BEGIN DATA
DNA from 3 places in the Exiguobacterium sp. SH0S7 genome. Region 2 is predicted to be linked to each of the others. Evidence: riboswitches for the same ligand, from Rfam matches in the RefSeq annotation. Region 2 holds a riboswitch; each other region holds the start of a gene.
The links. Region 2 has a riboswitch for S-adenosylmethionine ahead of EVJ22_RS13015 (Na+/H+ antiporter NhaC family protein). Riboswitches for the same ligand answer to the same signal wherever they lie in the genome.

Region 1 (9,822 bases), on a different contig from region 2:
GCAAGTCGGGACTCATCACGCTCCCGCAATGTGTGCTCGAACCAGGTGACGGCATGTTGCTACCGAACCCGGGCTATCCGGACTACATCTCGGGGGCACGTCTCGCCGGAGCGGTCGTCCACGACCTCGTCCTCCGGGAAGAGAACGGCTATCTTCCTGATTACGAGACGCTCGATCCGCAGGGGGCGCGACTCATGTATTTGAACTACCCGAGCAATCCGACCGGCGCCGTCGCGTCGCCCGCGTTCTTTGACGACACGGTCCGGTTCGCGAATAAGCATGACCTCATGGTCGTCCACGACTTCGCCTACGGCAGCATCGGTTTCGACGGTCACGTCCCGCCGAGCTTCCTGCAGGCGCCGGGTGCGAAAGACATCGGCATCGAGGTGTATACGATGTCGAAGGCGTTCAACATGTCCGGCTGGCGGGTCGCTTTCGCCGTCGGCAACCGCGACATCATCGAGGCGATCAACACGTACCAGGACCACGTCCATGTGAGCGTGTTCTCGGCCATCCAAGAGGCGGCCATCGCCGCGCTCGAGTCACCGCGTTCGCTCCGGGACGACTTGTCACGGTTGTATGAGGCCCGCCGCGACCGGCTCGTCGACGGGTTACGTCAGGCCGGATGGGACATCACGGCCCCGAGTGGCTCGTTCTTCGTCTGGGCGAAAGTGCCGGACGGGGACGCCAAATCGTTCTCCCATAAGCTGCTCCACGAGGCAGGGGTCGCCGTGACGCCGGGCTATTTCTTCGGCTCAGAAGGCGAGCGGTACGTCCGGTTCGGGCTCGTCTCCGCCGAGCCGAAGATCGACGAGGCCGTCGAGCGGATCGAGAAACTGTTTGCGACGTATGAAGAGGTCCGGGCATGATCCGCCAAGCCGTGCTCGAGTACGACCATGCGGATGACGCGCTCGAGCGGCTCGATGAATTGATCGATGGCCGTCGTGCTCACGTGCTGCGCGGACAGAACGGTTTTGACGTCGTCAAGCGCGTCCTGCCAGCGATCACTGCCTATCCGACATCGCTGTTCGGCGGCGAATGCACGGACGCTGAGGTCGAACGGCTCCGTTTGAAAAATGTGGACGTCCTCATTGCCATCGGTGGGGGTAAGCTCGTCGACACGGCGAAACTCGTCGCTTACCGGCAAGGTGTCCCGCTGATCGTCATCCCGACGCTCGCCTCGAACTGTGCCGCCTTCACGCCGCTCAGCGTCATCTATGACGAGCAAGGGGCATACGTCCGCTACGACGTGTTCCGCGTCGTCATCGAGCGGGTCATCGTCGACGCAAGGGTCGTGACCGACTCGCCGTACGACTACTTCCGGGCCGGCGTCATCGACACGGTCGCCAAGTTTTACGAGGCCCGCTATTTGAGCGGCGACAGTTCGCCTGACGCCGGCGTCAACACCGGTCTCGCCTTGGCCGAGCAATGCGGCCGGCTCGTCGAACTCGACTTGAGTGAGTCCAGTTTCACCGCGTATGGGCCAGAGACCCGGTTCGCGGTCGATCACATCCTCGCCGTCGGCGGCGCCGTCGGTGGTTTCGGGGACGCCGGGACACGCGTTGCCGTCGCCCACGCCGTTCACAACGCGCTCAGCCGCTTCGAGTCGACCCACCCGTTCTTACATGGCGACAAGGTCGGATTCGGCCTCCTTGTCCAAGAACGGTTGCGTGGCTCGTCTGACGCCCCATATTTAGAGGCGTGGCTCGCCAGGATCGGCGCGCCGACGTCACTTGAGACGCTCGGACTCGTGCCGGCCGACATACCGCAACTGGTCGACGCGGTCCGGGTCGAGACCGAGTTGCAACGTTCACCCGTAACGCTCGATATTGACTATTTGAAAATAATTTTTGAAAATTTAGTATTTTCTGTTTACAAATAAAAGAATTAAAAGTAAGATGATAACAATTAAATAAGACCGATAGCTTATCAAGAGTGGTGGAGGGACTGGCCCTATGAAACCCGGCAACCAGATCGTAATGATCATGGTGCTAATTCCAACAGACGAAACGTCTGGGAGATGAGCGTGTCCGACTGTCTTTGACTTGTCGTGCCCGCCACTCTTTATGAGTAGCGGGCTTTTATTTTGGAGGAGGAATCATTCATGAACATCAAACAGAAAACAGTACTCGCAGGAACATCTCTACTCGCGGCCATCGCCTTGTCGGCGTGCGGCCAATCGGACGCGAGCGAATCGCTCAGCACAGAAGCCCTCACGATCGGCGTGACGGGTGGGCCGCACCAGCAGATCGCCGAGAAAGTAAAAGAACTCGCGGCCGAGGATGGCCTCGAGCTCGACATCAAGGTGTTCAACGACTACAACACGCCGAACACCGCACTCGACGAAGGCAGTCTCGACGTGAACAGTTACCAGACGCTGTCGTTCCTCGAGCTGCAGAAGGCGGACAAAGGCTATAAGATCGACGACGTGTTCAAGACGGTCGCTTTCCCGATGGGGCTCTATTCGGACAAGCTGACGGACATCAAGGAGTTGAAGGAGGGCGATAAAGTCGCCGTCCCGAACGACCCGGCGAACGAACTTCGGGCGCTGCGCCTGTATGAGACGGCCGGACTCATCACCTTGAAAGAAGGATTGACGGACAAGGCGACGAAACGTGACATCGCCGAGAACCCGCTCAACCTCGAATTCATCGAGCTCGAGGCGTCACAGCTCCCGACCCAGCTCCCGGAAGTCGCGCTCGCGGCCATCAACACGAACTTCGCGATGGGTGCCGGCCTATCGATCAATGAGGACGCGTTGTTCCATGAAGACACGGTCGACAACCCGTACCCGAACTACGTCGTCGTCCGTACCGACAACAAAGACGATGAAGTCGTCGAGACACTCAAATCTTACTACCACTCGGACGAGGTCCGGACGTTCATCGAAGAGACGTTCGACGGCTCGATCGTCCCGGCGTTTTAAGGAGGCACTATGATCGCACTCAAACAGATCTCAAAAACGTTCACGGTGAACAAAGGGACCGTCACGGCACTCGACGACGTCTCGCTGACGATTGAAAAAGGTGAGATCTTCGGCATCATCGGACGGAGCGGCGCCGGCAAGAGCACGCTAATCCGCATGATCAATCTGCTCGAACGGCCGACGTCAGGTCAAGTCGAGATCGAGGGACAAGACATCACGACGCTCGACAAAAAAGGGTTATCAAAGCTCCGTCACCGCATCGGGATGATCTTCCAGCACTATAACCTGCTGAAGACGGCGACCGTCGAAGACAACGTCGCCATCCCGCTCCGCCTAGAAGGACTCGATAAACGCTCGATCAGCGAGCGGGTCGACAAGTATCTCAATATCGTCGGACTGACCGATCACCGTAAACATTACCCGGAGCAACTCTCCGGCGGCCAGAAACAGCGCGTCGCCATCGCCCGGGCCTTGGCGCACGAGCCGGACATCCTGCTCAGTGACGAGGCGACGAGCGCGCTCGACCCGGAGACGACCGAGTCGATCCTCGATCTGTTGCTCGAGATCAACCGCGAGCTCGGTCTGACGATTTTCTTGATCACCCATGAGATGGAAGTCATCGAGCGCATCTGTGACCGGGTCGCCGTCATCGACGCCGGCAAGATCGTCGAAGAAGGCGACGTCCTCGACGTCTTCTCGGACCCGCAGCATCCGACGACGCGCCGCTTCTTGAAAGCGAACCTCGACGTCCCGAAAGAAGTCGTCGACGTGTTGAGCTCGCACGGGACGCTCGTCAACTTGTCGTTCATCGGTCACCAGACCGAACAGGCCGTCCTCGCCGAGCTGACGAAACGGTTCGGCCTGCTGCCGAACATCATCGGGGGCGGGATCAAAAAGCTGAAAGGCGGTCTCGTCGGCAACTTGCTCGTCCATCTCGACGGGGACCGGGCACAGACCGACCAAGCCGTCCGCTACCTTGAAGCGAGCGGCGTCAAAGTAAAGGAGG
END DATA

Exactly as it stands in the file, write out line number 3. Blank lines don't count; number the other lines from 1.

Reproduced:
Region 1 (9,822 bases), on a different contig from region 2: